We Just Can’t Seem To Get Along

I listened to an interesting piece on NPR today about stereotyping. It was from a show about the barriers to human cooperation, and argued that the propensity of humans to categorize and stereotype each other hinders progress towards common human goals, but is basic to human nature, and has been shown to begin in infancy.

This to me is a self-evident truth, but is in fact a very controversial idea. The nature-nurture debate is alive and well. Reinvigorated in the 70’s with the publication of E.O. Wilson’s, Sociobiology, it remains highly contentious. Those who believe that there is a basic human nature that conditions our behavior and our relationships with each other are often considered genetic determinists, and champions of the status quo. These ideas are anathema to the political left, and have been attacked systematically for years–famously by Stephan Jay Gould and Richard Lewontin. The countervailing view being that we are born as blank slates and that society’s ills and our inability to get along as a species result from faulty human institutions.

Today, there is a growing and vibrant set of academic fields which are generally lumped together as Evolutionary Psychology. The idea is that our brains evolved into recognizably human form in the Stone Age, and we are thus compelled to meet the cognitive demands of our current situation with the same tools used by our forebears. Evolutionary Psychology seeks to assign meaning for our current behavior, and our current social ills as maladaptive relics of formerly adaptive responses to the environment. They argue that our problems stem from our use of Stone Age brains in a Space Age world.

Many consider Evolutionary Psychology a pseudo-science, and a dangerous reformulation of the same ideas that led to eugenics and Nazis and the rest. There is no question that it is a slippery slope, and it is true that the ranks of those who consider themselves Evolutionary Psychologists are liberally peppered with some very weak-minded, even onerous, individuals.

But to dismiss the entire framework out of hand is a mistake, and threatens our ability to make substantive progress as much as those who would say, we are what we are, there is no point trying to change the world.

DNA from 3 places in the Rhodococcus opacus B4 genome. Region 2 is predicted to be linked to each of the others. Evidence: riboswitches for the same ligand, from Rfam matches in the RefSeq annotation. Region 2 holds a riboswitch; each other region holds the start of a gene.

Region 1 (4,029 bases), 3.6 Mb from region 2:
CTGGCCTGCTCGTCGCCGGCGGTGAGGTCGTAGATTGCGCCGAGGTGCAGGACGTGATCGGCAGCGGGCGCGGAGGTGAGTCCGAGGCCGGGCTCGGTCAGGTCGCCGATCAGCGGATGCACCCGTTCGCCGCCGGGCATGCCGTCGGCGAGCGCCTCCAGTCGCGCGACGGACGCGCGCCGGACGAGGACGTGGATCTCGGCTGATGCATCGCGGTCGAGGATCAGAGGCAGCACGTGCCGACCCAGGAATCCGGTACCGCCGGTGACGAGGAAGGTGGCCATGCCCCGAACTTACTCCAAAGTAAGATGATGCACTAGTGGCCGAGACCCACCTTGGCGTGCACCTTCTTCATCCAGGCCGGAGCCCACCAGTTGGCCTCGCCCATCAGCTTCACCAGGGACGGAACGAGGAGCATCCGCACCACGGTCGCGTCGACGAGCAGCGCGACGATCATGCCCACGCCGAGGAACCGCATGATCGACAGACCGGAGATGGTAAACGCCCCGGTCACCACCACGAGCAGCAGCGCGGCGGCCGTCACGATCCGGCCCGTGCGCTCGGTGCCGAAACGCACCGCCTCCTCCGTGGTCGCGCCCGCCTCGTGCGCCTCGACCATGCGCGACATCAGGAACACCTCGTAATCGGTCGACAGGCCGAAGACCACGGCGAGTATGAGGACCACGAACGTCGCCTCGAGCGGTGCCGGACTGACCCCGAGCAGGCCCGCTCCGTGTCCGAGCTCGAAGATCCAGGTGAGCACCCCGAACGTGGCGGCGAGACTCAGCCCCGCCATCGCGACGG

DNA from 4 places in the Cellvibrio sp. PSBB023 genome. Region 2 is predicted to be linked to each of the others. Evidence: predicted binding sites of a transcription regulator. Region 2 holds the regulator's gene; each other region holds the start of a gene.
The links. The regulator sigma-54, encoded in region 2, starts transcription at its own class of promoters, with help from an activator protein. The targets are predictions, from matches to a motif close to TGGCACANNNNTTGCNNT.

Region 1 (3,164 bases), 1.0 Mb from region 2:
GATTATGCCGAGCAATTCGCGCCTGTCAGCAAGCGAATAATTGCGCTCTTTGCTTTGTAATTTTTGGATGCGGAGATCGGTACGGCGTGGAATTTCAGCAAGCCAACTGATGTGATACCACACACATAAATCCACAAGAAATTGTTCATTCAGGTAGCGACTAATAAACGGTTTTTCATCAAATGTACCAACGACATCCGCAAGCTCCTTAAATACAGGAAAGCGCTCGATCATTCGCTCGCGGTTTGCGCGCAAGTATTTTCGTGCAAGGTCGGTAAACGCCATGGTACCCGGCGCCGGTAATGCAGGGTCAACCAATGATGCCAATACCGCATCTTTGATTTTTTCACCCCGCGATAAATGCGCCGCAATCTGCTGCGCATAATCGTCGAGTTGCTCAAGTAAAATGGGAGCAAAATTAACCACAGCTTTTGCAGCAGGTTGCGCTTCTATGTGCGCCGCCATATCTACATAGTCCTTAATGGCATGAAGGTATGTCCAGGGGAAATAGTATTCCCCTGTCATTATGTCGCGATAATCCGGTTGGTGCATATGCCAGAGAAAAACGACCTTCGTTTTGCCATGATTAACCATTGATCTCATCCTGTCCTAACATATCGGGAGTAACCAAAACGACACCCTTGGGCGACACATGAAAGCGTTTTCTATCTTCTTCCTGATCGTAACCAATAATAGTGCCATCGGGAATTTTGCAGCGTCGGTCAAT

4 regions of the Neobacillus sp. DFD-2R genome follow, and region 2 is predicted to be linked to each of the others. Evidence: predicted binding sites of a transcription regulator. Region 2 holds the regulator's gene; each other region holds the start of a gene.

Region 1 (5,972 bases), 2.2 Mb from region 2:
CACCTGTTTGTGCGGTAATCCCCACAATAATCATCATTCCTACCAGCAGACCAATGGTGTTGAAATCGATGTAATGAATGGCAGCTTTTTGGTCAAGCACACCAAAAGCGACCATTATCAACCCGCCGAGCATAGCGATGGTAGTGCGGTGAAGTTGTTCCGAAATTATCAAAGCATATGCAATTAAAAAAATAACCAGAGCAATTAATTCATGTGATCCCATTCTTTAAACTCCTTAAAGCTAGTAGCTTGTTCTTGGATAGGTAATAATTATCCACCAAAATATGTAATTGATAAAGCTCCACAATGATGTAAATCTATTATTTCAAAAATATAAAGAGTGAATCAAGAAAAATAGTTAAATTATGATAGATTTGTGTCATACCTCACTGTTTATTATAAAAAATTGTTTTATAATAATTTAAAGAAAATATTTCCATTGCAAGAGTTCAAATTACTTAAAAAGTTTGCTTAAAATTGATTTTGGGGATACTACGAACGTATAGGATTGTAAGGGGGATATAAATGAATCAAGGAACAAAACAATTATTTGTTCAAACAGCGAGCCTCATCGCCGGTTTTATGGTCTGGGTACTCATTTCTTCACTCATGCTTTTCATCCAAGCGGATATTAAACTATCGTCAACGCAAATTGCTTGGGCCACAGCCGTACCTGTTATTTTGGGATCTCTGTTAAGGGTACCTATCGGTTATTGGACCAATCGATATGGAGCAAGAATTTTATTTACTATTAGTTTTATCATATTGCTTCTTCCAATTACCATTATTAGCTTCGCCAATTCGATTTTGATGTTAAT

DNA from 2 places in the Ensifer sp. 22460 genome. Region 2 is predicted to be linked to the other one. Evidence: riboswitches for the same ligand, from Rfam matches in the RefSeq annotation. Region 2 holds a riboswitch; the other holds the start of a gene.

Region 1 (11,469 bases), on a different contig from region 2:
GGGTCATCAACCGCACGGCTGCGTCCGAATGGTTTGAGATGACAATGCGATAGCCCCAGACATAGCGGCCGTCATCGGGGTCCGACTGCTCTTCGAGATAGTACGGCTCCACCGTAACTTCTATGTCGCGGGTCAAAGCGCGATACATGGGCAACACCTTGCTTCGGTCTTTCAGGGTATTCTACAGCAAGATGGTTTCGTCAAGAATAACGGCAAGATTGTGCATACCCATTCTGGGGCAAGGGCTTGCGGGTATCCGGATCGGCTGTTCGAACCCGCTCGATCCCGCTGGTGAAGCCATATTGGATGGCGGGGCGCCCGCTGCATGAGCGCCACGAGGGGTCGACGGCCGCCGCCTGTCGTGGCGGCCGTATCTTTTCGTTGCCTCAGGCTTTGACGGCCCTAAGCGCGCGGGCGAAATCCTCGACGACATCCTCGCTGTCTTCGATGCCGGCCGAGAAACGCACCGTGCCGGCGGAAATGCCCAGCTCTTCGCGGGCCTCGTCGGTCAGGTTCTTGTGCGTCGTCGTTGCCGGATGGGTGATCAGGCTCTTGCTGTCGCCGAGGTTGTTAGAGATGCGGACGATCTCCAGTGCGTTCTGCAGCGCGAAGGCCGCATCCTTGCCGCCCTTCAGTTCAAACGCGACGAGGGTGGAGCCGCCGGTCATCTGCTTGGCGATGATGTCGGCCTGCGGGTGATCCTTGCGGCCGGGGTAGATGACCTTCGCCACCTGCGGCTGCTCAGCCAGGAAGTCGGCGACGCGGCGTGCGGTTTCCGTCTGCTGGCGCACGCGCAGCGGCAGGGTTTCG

There is no doubt that our brains are structured in the shape of our evolutionary past. Without acting strictly in self-interest, one could not survive. Our brains seek out patterns, make generalizations, and find contrasts and distinguishing characteristics wherever possible. That’s just the way it is. Of course we stereotype. Of course we act in our self-interest. To think otherwise, is to misconceive the human condition and human relations. To deny it, for political or any reasons, is to stand firmly in the way of change.

The key is not to deny human nature, but to understand it. That is what some Evolutionary Psychologists are trying to do. The work of Steven Pinker, for example, could hardly be more cogently or eloquently presented.

To survive as a species, we must overcome the dictates of our evolutionary past. We must acknowledge our propensity to act in a way that serves our own over others’ needs. Then we must expand what we believe our needs to be. It can happen: a parent brings a child into their circle of self-interest, and acts on their behalf. We will help friends and even neighbors. But outside a very small circle, it breaks down. We must somehow convince ourselves that we all share the same future.

We want a peaceful, clean, just world. This will never happen until, by some miracle, we realize that we all must have a fair stake for there ever to be peace and prosperity. Sewing misery around the world so we can buy cheap sneakers is already coming back to haunt us. Presumably the CEO of Mcdonald’s has children and grandchildren. Yet the ruination of the planet is somehow for others to worry about.

It seems impossible that humans can truly get along, will ever lose the shortness of sight. But we’ve got to do something. If only to show the schmucks they’re not getting away clean.

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Published in: on January 31, 2007 at 3:47 pm  Comments (4)  

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4 CommentsLeave a comment

  1. The group Labels Are For Jars, is trying to reduce societal labeling by selling t-shirts with terms like “addict”, “geek”, “slacker” and “mentally ill”. The cool part is that 100 percent of the profit funds a meal center that feeds “hungry” people 3 meals a day. http://www.labelsareforjars.org

  2. Your post reminds me of a book I read (can’t remember the title). It was pointed out that people always segregate into groups of one type or another, and the alignment varies according to the number of people involved and their characteristics. For example, a small group of children will divide off from adults, even if the ages are mixed; a larger group will split up even further, perhaps by gender or by age. As the dynamics of the situation change, the group formation changes. But it always occurs on some level.

    You’re right that we need to recognize a shared fate on this planet and start working together.

  3. Well icedmocha, there is just no question that we are prone to act in certain ways. The issue to me is that we have enough grey matter to transcend our lowest natures, and furthermore we collect ourselves into large groups and assemble baroque and extensive systems of laws precisely in order to have a failsafe against human folly and be able to live together and flourish together. But it’s just not working. I appreciate the comment.

  4. You’re so right. We really should be able to work this out.


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